Laura Marholm was a writer and translator of Danish-Norwegian ancestry, was born in Riga in Latvia, and took on Swedish citizenship through her marriage to Ola Hansson in 1890. In 1885 she travelled to Copenhagen and became part of Georg Brandes's circle, whom she introduced to Russia. She later translated her husband's writing into German.
Her debut work Das Buch der Frauen (1895; Eng. tr. Modern Women) was widely read, as was Wir Frauen und unsere Dichter (Eng. tr. We Women and Our Authors) published in the same year. Laura Marholm, who shortly before the turn of the century was more renowned than Ellen Key and Lou Andreas-Salomé, has been briefly mentioned in a footnote in connection with research on Strindberg. Strindberg referred to her as "Frau Blaubart" (Mrs Bluebeard) and in 1888 threatened to take her to court after she had called him "the poet of misogyny" in a review of Faderen (the father).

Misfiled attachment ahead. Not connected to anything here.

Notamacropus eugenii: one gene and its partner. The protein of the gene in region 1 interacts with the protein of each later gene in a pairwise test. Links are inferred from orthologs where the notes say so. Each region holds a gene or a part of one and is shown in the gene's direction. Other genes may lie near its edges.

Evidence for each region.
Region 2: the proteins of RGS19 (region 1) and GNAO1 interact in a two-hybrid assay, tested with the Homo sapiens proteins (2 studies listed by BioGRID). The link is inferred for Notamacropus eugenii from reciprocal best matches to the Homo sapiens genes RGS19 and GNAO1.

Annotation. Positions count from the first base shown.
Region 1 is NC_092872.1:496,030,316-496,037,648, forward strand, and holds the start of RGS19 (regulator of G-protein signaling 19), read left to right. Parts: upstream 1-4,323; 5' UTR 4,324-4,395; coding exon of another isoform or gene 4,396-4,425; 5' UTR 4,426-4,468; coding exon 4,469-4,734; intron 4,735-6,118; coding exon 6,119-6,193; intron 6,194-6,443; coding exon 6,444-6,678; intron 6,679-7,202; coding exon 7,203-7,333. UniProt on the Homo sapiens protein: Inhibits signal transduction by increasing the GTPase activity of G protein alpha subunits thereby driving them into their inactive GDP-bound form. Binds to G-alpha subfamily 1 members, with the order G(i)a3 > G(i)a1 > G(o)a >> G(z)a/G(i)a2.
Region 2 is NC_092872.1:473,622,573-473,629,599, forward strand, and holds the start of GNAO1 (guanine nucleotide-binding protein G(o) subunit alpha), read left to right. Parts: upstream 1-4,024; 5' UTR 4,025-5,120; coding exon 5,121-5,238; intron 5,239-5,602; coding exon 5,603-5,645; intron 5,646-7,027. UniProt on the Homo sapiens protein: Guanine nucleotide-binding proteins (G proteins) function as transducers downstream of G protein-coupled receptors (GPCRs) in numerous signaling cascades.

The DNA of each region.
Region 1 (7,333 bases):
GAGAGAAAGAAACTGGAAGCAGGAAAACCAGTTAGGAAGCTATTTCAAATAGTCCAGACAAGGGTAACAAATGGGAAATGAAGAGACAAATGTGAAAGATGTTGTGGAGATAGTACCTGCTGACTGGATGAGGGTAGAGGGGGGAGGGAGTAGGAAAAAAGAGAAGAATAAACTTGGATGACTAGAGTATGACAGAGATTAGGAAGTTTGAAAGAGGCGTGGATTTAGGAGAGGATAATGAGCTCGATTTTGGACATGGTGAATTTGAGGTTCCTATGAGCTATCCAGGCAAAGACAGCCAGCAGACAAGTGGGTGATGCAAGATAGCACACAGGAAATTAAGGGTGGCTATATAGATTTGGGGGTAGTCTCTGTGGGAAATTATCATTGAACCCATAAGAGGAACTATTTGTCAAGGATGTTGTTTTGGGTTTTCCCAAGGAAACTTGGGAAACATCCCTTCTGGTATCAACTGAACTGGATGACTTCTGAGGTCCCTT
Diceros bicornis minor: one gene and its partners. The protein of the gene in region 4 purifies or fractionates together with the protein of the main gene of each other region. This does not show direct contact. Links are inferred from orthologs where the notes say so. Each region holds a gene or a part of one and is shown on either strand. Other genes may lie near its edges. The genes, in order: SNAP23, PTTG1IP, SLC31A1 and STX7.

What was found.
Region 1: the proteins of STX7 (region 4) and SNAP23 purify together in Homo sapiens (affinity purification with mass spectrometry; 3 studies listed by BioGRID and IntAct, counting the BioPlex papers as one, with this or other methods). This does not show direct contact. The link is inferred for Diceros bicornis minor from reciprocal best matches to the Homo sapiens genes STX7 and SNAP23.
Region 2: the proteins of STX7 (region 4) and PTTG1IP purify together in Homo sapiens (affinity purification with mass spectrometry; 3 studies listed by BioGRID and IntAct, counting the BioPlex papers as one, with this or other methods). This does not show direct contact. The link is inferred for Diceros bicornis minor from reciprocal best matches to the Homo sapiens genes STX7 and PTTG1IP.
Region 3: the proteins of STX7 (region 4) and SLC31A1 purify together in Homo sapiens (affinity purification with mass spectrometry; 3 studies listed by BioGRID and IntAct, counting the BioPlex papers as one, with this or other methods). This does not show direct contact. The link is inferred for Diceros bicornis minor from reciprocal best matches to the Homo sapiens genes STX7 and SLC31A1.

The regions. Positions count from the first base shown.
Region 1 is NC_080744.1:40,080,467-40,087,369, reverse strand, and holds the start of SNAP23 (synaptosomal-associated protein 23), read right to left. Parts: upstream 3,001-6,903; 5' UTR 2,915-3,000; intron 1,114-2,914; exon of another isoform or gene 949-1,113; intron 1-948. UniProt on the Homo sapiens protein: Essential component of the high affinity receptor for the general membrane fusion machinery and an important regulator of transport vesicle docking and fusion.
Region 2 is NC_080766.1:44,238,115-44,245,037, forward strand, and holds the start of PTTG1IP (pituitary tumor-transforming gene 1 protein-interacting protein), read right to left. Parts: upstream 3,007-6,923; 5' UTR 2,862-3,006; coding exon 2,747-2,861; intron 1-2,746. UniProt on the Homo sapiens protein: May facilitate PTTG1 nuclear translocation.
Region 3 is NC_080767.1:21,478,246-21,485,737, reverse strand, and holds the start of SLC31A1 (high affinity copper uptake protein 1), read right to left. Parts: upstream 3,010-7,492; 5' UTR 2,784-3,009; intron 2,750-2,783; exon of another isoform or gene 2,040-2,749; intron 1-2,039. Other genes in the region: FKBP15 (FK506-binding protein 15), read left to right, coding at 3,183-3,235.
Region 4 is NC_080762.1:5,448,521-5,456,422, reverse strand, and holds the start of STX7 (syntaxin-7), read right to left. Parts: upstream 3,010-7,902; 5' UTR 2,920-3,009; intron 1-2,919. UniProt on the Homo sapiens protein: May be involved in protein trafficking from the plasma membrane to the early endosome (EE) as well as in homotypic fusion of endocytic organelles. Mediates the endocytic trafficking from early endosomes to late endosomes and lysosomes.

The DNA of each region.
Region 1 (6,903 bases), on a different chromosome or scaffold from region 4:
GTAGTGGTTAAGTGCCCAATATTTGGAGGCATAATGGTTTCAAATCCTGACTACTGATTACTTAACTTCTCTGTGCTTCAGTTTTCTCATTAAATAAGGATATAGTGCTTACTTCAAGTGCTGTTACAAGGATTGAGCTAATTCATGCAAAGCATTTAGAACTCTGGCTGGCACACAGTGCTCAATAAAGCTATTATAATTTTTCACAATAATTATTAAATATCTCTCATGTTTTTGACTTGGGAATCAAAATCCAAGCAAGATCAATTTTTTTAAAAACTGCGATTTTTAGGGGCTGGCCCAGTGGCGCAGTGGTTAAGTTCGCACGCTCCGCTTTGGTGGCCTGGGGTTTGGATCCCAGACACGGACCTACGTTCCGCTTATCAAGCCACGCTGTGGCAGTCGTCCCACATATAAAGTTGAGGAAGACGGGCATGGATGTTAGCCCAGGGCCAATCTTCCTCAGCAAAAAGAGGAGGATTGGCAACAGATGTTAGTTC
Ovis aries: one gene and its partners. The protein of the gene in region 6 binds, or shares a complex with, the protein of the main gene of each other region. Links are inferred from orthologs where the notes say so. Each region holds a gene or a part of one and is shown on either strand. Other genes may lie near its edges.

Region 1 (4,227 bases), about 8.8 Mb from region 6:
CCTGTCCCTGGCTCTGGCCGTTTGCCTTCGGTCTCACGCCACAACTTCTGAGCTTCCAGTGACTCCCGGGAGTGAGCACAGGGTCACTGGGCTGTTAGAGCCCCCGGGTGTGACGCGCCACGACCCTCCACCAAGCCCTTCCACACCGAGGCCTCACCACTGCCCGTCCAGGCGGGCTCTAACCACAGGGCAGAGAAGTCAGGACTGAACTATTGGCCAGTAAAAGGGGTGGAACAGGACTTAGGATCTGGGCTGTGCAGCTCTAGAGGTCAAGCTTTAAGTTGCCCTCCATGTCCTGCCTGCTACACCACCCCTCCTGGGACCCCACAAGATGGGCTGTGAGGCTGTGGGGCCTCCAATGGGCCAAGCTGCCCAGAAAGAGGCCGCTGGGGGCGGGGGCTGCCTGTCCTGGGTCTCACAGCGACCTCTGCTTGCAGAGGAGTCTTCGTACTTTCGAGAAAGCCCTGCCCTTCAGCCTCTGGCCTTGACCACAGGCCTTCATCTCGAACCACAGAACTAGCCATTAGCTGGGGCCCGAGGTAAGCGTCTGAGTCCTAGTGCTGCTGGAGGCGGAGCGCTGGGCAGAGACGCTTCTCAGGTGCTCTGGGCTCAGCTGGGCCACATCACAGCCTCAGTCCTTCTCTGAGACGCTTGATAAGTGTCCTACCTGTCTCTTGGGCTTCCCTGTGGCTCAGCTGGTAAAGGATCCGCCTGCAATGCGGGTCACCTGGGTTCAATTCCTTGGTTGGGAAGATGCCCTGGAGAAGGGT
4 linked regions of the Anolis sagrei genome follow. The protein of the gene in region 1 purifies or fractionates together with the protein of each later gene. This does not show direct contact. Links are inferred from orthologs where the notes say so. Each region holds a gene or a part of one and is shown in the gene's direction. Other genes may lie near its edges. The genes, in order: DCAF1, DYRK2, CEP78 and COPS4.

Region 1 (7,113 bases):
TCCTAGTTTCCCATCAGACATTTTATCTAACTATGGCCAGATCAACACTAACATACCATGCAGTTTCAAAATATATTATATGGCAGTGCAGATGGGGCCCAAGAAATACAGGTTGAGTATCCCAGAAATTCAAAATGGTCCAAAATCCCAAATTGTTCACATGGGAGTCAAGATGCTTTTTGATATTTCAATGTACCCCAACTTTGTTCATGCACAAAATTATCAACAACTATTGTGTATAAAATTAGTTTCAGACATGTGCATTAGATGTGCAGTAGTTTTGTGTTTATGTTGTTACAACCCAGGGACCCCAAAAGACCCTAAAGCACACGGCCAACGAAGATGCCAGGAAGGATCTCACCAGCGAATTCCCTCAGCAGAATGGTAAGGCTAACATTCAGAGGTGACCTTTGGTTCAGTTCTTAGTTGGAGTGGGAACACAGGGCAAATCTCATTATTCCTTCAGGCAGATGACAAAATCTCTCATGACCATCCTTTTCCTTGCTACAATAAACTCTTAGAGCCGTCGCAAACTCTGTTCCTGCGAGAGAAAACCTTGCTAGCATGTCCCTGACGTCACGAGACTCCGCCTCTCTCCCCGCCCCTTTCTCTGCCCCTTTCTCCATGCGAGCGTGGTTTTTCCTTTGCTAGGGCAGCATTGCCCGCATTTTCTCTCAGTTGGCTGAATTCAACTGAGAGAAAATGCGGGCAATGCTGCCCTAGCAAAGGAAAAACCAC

Susan Brantly: The life and writings of Laura Marholm, 1991